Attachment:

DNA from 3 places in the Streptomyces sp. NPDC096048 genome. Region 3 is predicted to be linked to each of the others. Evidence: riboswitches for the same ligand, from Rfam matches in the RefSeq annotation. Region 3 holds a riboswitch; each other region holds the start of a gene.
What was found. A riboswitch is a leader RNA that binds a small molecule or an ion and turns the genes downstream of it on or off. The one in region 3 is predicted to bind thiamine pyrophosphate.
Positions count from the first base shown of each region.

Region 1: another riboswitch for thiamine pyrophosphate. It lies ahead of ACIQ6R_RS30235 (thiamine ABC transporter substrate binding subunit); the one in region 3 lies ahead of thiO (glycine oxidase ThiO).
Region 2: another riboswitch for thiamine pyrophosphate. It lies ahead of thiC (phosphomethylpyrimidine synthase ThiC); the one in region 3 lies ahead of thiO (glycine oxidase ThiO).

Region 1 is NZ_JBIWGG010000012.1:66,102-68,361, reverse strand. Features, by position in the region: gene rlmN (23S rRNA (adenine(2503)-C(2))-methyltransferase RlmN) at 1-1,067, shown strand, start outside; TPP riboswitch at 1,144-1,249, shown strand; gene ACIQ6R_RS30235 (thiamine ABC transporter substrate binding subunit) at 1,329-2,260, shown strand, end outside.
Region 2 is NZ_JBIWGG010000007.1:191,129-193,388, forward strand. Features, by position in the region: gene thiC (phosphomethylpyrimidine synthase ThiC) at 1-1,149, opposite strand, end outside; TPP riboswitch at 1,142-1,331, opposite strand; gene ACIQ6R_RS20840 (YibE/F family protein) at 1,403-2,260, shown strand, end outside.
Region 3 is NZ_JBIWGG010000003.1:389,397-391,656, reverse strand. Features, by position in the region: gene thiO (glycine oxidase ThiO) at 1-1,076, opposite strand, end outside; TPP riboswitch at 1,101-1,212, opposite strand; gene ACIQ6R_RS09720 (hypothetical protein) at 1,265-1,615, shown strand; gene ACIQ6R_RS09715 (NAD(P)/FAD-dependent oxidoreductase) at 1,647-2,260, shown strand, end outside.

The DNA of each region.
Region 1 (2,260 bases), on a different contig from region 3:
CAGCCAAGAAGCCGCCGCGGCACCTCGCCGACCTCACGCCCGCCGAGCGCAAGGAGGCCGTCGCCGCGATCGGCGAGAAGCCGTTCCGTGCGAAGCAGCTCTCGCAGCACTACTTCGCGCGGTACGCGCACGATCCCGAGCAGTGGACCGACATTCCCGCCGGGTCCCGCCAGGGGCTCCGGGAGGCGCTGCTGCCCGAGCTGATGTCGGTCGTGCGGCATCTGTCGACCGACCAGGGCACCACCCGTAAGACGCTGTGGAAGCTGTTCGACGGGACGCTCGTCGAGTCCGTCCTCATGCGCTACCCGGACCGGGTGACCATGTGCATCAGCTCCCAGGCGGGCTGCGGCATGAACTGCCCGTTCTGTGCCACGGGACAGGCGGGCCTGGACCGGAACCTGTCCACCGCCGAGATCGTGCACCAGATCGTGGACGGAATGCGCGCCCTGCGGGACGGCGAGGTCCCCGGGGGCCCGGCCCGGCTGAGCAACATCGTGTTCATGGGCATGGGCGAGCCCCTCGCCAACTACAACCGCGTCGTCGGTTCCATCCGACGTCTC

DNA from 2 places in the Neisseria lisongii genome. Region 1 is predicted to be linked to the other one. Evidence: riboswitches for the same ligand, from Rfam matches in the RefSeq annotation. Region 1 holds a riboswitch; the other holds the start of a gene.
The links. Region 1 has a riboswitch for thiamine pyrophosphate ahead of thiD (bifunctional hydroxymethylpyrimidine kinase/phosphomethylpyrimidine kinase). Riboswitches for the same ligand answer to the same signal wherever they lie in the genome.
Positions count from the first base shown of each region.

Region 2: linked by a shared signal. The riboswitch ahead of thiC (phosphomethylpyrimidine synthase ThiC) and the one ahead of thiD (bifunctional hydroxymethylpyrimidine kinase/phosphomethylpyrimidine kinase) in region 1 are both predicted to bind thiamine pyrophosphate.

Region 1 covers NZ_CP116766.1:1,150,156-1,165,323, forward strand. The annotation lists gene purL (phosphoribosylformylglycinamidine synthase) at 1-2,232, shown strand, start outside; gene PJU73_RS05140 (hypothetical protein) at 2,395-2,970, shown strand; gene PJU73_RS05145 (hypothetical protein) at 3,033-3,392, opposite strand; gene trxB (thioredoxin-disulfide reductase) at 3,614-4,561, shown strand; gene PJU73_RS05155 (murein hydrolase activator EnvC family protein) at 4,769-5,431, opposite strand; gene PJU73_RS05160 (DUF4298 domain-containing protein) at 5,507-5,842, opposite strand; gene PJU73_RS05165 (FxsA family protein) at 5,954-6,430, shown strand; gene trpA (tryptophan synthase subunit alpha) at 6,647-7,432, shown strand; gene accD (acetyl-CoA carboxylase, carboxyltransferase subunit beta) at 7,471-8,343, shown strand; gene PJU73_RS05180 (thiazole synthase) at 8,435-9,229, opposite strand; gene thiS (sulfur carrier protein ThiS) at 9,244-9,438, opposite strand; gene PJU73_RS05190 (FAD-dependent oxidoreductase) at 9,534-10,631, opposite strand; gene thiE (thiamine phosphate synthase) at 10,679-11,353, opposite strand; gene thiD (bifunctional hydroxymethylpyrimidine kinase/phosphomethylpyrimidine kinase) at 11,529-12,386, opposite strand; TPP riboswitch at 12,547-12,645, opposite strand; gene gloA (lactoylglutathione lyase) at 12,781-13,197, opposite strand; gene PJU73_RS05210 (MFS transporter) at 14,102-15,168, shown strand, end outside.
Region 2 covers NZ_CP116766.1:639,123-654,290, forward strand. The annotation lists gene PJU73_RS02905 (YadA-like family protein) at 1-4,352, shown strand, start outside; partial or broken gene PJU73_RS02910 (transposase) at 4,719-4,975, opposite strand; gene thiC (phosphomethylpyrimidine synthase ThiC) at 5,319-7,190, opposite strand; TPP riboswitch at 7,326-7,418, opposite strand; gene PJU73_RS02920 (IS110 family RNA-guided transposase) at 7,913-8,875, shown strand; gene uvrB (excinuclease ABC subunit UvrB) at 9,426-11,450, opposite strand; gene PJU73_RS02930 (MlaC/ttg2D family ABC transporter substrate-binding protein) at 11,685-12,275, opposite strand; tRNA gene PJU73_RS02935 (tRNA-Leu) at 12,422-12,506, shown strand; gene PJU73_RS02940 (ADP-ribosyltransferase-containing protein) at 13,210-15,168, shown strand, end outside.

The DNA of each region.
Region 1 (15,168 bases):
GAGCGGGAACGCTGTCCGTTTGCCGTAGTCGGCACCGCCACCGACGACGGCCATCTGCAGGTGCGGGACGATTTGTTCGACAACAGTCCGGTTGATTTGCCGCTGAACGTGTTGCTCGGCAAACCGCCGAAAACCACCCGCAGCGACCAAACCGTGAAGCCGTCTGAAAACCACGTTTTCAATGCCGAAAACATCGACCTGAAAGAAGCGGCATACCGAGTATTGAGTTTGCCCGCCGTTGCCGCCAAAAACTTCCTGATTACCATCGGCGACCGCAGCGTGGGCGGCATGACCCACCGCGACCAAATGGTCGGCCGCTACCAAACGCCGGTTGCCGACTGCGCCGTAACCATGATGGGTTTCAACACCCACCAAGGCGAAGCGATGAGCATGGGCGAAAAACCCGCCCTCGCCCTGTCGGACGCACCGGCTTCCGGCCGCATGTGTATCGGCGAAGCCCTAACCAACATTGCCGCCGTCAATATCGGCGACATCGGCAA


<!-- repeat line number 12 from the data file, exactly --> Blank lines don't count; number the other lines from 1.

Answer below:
DNA from 2 places in the Neisseria lisongii genome. Region 1 is predicted to be linked to the other one. Evidence: riboswitches for the same ligand, from Rfam matches in the RefSeq annotation. Region 1 holds a riboswitch; the other holds the start of a gene.